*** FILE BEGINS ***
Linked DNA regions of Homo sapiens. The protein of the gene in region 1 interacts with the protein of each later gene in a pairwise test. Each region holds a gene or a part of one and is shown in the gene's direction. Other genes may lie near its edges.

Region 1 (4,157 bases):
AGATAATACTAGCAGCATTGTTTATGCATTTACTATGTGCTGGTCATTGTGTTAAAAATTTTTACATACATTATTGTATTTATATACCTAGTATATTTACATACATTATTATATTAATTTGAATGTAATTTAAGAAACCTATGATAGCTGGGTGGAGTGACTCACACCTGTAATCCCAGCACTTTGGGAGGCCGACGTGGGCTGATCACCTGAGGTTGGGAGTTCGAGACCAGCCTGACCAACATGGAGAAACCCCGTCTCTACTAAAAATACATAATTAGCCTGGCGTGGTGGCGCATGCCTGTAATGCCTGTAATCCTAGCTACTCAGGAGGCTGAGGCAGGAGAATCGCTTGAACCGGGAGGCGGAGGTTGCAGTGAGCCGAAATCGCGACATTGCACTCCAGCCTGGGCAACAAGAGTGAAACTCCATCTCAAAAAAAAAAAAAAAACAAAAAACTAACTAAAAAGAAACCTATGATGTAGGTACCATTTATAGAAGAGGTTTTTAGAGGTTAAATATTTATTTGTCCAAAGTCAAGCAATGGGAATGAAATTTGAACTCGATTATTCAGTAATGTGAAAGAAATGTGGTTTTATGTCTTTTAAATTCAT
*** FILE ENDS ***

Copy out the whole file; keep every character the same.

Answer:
Linked DNA regions of Homo sapiens. The protein of the gene in region 1 interacts with the protein of each later gene in a pairwise test. Each region holds a gene or a part of one and is shown in the gene's direction. Other genes may lie near its edges.

Region 1 (4,157 bases):
AGATAATACTAGCAGCATTGTTTATGCATTTACTATGTGCTGGTCATTGTGTTAAAAATTTTTACATACATTATTGTATTTATATACCTAGTATATTTACATACATTATTATATTAATTTGAATGTAATTTAAGAAACCTATGATAGCTGGGTGGAGTGACTCACACCTGTAATCCCAGCACTTTGGGAGGCCGACGTGGGCTGATCACCTGAGGTTGGGAGTTCGAGACCAGCCTGACCAACATGGAGAAACCCCGTCTCTACTAAAAATACATAATTAGCCTGGCGTGGTGGCGCATGCCTGTAATGCCTGTAATCCTAGCTACTCAGGAGGCTGAGGCAGGAGAATCGCTTGAACCGGGAGGCGGAGGTTGCAGTGAGCCGAAATCGCGACATTGCACTCCAGCCTGGGCAACAAGAGTGAAACTCCATCTCAAAAAAAAAAAAAAAACAAAAAACTAACTAAAAAGAAACCTATGATGTAGGTACCATTTATAGAAGAGGTTTTTAGAGGTTAAATATTTATTTGTCCAAAGTCAAGCAATGGGAATGAAATTTGAACTCGATTATTCAGTAATGTGAAAGAAATGTGGTTTTATGTCTTTTAAATTCAT